How will US sanctions on Iran affect the industry?

Amid new sanctions on Iran, fears have arisen over the worlds global oil supplies

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Adam Muspratt

Back in May, the U.S. left the Nuclear Iran Deal with the intention of resuming sanctions on Iran. The first wave hit the Middle Eastern nation this week, with the U.S reinstating sanctions on Iran damaging many vital sectors such as gold, precious metals and its automotive industry.

However, this is just the tip of the iceberg. Additional sanctions are due to be imposed in early November, aiming to completely halt Iranian oil exports. The second wave of sanctions will target sectors and companies crucial to exporting oil, such as shipbuilders, port operators, energy companies and financial institutions. The U.S. has also said that companies exporting oil from Iran after the November deadline will also receive sanctions. 

Oil prices rose after U.S. sanctions on Iran went into effect, raising concerns that a lack of Iranian oil will lead to supply shortages. This occurred despite the fact that this round of sanctions did not include anything 
related to Iran’s oil exports.  

However, oil prices fell midweek, with the United States Oil and 
United States Brent Oil falling 3.2% and 2.9 %. Brent crude settled at $72.28 a barrel.

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As a result of the imposed sanction’s and growing fears raised over Iran’s ability to continue exporting oil, the Iranian economy has substantially declined and is reportedly on the verge of breakdown.



Will there be an oil shortage?

U.S. officials have stated that they intend to get Iranian oil exports down to “zero.” It is unlikely that the U.S. will be able to completely shut down Iranian oil exports, but it will severely diminish it via co-operation with most EU companies. However, there have been growing fears about a potential oil shock reminiscent of the events in 1973 and 2008.

If the November sanctions go ahead as planned, up to one million barrels a day of Iranian oil will be blocked from global oil supplies. The Middle Eastern nation reportedly exported an average of 
2.1 million barrels a day throughout 2017.

According to the International Energy Agency (IEA) maintaining the world’s oil supply will prove to be a challenge. A spokesperson for the organisation said, “As oil sanctions against Iran take effect, perhaps in combination with production problems elsewhere, maintaining global supply might be very challenging and would come at the expense of maintaining an adequate spare capacity cushion.”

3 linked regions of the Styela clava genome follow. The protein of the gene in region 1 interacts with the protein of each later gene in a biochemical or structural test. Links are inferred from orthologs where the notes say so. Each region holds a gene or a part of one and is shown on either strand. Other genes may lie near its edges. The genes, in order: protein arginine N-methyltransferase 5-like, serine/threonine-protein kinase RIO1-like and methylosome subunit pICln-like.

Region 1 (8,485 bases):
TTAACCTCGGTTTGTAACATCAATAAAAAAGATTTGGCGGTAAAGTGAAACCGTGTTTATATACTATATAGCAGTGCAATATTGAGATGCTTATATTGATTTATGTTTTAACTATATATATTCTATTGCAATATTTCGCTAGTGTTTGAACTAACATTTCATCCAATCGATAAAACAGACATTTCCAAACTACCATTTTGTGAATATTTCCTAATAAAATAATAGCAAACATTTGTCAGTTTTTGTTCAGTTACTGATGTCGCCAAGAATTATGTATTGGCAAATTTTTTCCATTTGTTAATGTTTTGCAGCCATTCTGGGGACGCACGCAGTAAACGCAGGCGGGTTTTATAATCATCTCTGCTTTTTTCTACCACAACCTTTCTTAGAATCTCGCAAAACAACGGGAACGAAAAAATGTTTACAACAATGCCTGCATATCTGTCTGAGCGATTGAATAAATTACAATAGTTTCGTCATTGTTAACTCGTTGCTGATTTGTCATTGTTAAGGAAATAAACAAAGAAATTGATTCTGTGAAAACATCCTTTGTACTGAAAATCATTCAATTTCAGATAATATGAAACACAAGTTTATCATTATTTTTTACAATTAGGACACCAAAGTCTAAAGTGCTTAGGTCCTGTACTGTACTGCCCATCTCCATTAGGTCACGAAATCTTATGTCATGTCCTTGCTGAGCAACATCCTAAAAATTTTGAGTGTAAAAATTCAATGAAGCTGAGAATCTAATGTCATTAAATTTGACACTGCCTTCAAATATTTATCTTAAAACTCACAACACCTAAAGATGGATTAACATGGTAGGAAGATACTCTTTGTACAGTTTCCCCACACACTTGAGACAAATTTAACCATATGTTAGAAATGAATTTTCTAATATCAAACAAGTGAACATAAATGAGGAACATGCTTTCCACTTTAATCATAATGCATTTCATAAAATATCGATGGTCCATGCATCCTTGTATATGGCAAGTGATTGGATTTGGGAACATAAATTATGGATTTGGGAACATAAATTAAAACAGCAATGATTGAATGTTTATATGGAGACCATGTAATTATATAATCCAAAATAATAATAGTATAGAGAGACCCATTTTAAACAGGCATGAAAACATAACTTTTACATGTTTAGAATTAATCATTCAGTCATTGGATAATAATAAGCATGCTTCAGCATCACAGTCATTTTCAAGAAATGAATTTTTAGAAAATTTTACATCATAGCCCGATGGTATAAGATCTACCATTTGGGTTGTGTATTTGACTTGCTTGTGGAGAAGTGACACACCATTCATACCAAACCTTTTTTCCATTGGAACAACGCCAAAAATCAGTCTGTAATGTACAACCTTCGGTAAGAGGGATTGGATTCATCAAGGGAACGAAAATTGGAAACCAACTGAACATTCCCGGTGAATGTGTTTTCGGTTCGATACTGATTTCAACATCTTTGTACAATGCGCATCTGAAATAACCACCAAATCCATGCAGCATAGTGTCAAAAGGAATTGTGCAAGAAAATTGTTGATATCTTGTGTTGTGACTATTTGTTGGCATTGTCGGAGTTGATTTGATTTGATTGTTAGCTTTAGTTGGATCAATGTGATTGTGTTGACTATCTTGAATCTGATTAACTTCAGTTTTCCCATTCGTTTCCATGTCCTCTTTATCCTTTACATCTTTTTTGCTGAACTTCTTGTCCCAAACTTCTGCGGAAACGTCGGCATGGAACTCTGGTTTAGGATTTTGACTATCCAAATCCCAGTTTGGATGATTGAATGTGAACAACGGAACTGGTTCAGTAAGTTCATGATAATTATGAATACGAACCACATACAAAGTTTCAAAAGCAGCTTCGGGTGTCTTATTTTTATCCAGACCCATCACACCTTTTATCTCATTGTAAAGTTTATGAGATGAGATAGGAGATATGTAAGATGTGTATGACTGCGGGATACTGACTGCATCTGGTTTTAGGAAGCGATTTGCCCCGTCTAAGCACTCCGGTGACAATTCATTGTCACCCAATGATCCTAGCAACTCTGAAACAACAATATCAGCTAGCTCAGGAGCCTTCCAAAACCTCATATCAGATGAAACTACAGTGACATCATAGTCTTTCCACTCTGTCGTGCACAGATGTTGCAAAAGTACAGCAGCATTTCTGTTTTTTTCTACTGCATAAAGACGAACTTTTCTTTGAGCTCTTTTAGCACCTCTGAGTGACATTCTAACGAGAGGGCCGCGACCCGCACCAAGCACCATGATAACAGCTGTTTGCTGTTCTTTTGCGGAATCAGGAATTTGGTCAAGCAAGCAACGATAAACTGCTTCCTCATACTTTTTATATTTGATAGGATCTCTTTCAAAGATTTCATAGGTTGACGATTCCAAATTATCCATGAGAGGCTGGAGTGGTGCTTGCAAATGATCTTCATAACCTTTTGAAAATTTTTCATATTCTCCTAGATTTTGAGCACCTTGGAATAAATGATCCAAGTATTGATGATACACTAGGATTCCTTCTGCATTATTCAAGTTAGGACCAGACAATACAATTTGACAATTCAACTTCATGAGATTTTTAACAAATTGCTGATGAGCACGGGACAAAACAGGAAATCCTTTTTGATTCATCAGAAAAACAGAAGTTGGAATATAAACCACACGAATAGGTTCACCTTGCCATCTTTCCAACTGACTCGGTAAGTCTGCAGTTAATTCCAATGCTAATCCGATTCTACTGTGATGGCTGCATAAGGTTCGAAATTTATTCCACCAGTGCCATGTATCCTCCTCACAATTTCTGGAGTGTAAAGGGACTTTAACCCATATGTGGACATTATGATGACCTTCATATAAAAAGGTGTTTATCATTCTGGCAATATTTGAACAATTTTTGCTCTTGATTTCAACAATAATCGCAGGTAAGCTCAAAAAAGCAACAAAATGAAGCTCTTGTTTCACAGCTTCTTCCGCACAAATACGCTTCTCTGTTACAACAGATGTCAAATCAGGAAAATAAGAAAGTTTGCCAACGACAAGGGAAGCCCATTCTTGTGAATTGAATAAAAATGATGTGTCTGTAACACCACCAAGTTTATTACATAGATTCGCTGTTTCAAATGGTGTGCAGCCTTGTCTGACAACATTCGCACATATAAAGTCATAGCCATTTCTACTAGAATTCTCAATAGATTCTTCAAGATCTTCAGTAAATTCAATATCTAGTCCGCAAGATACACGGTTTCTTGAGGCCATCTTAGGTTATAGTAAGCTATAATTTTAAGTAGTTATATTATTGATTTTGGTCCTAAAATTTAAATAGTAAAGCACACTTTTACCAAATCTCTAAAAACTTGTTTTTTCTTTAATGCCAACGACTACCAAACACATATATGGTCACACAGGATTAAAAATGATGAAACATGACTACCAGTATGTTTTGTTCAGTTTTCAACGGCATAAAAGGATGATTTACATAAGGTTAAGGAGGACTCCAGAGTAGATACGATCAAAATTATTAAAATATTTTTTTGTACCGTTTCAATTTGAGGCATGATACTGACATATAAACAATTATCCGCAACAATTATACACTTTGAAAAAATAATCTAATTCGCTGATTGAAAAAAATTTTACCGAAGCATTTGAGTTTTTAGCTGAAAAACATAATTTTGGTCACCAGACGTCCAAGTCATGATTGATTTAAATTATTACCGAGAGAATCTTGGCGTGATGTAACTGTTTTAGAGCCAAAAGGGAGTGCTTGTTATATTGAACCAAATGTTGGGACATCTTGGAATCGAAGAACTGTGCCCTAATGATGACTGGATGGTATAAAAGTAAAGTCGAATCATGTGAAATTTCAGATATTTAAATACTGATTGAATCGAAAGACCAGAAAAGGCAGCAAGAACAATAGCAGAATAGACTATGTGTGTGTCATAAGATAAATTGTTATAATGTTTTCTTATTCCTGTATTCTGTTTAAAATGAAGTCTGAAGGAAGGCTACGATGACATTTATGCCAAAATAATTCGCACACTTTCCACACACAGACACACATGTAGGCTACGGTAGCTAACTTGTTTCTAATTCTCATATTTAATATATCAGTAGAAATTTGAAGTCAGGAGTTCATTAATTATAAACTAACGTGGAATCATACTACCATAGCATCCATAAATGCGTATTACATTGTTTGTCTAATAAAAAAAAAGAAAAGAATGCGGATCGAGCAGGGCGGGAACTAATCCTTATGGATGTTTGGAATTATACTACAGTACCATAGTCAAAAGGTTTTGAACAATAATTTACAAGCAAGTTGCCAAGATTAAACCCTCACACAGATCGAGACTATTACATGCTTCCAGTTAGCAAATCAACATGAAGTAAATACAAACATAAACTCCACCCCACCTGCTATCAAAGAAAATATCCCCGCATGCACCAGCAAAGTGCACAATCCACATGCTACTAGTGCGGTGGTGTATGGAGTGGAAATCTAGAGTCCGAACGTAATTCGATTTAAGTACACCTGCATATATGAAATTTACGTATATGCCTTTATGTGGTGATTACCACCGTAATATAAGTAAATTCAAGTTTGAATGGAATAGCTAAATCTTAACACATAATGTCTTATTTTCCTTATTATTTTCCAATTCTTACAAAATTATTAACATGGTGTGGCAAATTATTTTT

If the gap isn’t filled by another source, the world’s spare oil capacity will be practically zero, leaving global markets defenceless against a potential oil shock.

However, this is just one outcome. Other nations may see this as an opportunity to fill the gap by increasing their own oil exports. OPEC nations and Saudi Arabia, in particular, have already expressed a desire to maintain the markets through increased exports.

How has the world reacted?

The reinstated sanctions have been criticised by most world powers, including many countries in the EU China, India, and Russia. However, it is expected that companies from most nations – particularly the EU – will stop importing oil from Iran.

The war of words between the U.S. and Iran have been heating up. Iran has hinted that it will retaliate. If the Iranian government does take to action it may decide to meddle with middle eastern shipping lanes or close the Strait of Hormuz causing further damage to global oil supplies.

China, Russia and India have stated they will continue to export oil from India despite U.S. sanctions.

China – as one of the worlds top buyers of Iranian oil – is already embroiled in a trade war with the U.S., giving China more reason to maintain a defiant posture.

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The U.S. government has stated that India has a 
significant role to play in reducing Iranian oil exports and that  India’s cooperation is vital to the sanctions effectiveness. However, India - one of the top 5 oil consumers in the world -  imported nearly 40 per cent of its oil from Iran in 2017. Iranian oil is vital for the Indian economy and the geographical proximity between the two nations make an oil partnership an obvious choice. 

However, some countries are already following suit. Many companies in the European Union and South Korea have been cutting back on Iranian oil imports since July.

Japan, on the other hand, has expressed a willingness to continue importing oil from Iran. As a result, the Japanese government has requested an exemption from the U.S. government. Japanese imports from Iran accounted for 5.3 per cent of Japan’s total crude oil imports in the first half of 2018.

U.S. officials have stated that they are not aiming to give out exemptions, but they are willing to hear out proposals on a case by case process.

There are signs of a price war emerging amongst major oil producing nations in the Middle East as a result of U.S. sanctions. Saudi Arabia – Iran’s main rival in the Middle East will likely push for themselves and other OPEC members to make up global oil losses, which will be strongly condemned by Iran.

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